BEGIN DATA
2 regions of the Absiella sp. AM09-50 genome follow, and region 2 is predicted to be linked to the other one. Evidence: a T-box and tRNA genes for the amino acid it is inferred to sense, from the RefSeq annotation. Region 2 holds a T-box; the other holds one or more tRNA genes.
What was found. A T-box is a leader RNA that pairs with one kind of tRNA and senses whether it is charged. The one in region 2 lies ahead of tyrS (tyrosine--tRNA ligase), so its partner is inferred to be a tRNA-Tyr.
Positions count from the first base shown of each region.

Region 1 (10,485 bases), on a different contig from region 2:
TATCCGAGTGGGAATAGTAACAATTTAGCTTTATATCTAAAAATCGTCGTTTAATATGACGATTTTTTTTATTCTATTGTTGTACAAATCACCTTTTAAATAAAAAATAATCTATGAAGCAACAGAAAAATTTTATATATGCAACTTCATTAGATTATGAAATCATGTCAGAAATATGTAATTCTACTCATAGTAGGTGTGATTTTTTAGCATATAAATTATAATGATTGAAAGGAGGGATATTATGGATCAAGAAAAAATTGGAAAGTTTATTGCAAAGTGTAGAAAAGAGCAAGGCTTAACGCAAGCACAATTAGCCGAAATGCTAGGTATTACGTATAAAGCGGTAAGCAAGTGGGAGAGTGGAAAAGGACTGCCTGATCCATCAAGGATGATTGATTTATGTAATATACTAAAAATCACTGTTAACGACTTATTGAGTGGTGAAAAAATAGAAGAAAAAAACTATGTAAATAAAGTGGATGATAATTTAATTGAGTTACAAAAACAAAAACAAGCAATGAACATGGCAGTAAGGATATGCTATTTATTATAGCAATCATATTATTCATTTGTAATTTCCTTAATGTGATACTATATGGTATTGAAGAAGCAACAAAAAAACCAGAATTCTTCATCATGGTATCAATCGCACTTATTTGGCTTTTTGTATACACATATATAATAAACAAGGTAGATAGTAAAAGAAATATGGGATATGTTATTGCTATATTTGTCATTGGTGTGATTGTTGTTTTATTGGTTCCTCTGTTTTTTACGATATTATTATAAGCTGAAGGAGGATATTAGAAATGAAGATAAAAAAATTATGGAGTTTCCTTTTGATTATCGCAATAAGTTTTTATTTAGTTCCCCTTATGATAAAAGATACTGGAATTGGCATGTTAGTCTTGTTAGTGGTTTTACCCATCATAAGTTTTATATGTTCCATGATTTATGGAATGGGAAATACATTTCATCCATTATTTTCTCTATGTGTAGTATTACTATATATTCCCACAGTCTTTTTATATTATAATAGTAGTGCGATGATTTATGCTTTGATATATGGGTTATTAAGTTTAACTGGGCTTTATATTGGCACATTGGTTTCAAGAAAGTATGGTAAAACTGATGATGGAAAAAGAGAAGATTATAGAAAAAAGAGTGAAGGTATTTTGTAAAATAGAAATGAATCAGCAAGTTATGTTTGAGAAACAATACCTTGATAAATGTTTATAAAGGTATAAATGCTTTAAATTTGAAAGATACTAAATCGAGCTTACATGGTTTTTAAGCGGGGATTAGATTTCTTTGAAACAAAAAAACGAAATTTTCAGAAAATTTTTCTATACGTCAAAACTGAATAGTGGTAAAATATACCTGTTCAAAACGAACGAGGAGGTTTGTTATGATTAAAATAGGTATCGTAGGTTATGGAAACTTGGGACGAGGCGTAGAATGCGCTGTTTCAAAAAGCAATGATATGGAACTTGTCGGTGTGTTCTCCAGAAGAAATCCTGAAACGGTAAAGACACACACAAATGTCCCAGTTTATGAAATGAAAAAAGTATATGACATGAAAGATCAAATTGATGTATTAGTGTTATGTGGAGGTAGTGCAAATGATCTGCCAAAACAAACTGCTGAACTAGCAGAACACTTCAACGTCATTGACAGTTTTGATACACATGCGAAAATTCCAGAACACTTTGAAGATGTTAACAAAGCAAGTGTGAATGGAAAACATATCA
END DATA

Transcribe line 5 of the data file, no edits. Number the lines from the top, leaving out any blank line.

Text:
TATCCGAGTGGGAATAGTAACAATTTAGCTTTATATCTAAAAATCGTCGTTTAATATGACGATTTTTTTTATTCTATTGTTGTACAAATCACCTTTTAAATAAAAAATAATCTATGAAGCAACAGAAAAATTTTATATATGCAACTTCATTAGATTATGAAATCATGTCAGAAATATGTAATTCTACTCATAGTAGGTGTGATTTTTTAGCATATAAATTATAATGATTGAAAGGAGGGATATTATGGATCAAGAAAAAATTGGAAAGTTTATTGCAAAGTGTAGAAAAGAGCAAGGCTTAACGCAAGCACAATTAGCCGAAATGCTAGGTATTACGTATAAAGCGGTAAGCAAGTGGGAGAGTGGAAAAGGACTGCCTGATCCATCAAGGATGATTGATTTATGTAATATACTAAAAATCACTGTTAACGACTTATTGAGTGGTGAAAAAATAGAAGAAAAAAACTATGTAAATAAAGTGGATGATAATTTAATTGAGTTACAAAAACAAAAACAAGCAATGAACATGGCAGTAAGGATATGCTATTTATTATAGCAATCATATTATTCATTTGTAATTTCCTTAATGTGATACTATATGGTATTGAAGAAGCAACAAAAAAACCAGAATTCTTCATCATGGTATCAATCGCACTTATTTGGCTTTTTGTATACACATATATAATAAACAAGGTAGATAGTAAAAGAAATATGGGATATGTTATTGCTATATTTGTCATTGGTGTGATTGTTGTTTTATTGGTTCCTCTGTTTTTTACGATATTATTATAAGCTGAAGGAGGATATTAGAAATGAAGATAAAAAAATTATGGAGTTTCCTTTTGATTATCGCAATAAGTTTTTATTTAGTTCCCCTTATGATAAAAGATACTGGAATTGGCATGTTAGTCTTGTTAGTGGTTTTACCCATCATAAGTTTTATATGTTCCATGATTTATGGAATGGGAAATACATTTCATCCATTATTTTCTCTATGTGTAGTATTACTATATATTCCCACAGTCTTTTTATATTATAATAGTAGTGCGATGATTTATGCTTTGATATATGGGTTATTAAGTTTAACTGGGCTTTATATTGGCACATTGGTTTCAAGAAAGTATGGTAAAACTGATGATGGAAAAAGAGAAGATTATAGAAAAAAGAGTGAAGGTATTTTGTAAAATAGAAATGAATCAGCAAGTTATGTTTGAGAAACAATACCTTGATAAATGTTTATAAAGGTATAAATGCTTTAAATTTGAAAGATACTAAATCGAGCTTACATGGTTTTTAAGCGGGGATTAGATTTCTTTGAAACAAAAAAACGAAATTTTCAGAAAATTTTTCTATACGTCAAAACTGAATAGTGGTAAAATATACCTGTTCAAAACGAACGAGGAGGTTTGTTATGATTAAAATAGGTATCGTAGGTTATGGAAACTTGGGACGAGGCGTAGAATGCGCTGTTTCAAAAAGCAATGATATGGAACTTGTCGGTGTGTTCTCCAGAAGAAATCCTGAAACGGTAAAGACACACACAAATGTCCCAGTTTATGAAATGAAAAAAGTATATGACATGAAAGATCAAATTGATGTATTAGTGTTATGTGGAGGTAGTGCAAATGATCTGCCAAAACAAACTGCTGAACTAGCAGAACACTTCAACGTCATTGACAGTTTTGATACACATGCGAAAATTCCAGAACACTTTGAAGATGTTAACAAAGCAAGTGTGAATGGAAAACATATCA